Singing in the summit? Korea's musical first ladies

PHOTO: Reuters

SEOUL - At first glance the two Koreas' first ladies, who are to attend a banquet Friday (April 27) following a historic summit between their husbands, would appear to have little in common.

One is in her 20s from the isolated North and the other is in her 60s from the capitalist South, but they share a passion for music - both Ri Sol Ju and Kim Jung Sook were professional singers before their marriages.

Ri, the wife of the North's leader Kim Jong Un, has gained a growing political profile, accompanying Kim to key events at home and abroad including last month's summit with Chinese President Xi Jinping - whose wife Peng Liyuan is also a former singer.

Believed to be in her late 20s and having three children with Kim, Ri was already a public figure in her own right as a singer for the Unhasu band - an elite troupe whose members are handpicked by the state based on their talent, looks and loyalty to the regime.

The couple tied the knot in 2009, but Ri was only publicly identified as Kim's wife in 2012 after the young, inexperienced leader inherited power from his father the previous year.

Ri quickly became one of the most high-profile women in the isolated country, joining her husband on numerous "field guidance trips" and for meetings with foreign dignitaries, often dressing in luxury brands and once sporting a Christian Dior handbag.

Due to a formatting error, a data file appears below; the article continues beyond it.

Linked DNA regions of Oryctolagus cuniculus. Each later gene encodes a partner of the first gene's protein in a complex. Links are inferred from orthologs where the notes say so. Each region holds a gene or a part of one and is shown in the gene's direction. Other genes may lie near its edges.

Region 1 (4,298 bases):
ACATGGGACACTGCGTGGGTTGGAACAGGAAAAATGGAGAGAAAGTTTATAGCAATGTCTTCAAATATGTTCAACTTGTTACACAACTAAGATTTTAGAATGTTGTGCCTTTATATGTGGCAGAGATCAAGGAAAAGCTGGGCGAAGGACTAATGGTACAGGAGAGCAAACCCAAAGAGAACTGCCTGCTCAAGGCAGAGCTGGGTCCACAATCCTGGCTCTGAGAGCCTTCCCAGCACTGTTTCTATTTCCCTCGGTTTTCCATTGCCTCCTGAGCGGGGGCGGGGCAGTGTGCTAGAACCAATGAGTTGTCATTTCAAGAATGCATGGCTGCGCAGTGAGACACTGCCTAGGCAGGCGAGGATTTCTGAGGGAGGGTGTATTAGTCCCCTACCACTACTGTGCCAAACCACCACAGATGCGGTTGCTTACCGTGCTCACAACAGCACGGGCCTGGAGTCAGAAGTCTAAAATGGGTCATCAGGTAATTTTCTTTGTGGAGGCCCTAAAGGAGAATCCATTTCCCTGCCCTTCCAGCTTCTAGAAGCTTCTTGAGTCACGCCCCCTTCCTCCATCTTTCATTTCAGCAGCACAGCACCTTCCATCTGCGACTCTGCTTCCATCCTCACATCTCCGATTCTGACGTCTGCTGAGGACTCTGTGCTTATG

Her public presence was a departure from precedent in the North, where the wives of the previous two leaders - Kim's father and grandfather - rarely made public appearances, with details about their lives mostly kept secret.

Ri was accorded the description of "respected First Lady" in the North's state media earlier this month - the first time the title had been used in the deeply patriarchal country for more than 40 years.

It came as she made her first solo public appearance, with analysts saying the moves were an effort to paint the North as a "normal state" ahead of Kim's summits with Moon and US President Donald Trump.

Kim Jong-un first N Korean leader to cross border into South since war

  • South Korean President Moon Jae-in, North Korean leader Kim Jong Un, Kim's wife Ri Sol Ju and Moon's wife Kim Jung-sook attend a farewell ceremony at the truce village of Panmunjom inside the demilitarized zone separating the two Koreas, South Korea, April 27, 2018.
  • North Korea's leader Kim Jong Un (2nd L) and his wife Ri Sol Ju (L) toast with South Korea's President Moon Jae-in (2nd R) and his wife Kim Jung-sook (R) during the official dinner at the end of their historic summit at the truce village of Panmunjom on April 27, 2018.
  • The leaders of North and South Korea agreed Friday to pursue a permanent peace and the complete denuclearisation of the divided peninsula, as they embraced after a historic summit laden with symbolism.
  • The leaders of North and South Korea agreed Friday to pursue a permanent peace and the complete denuclearisation of the divided peninsula, as they embraced after a historic summit laden with symbolism.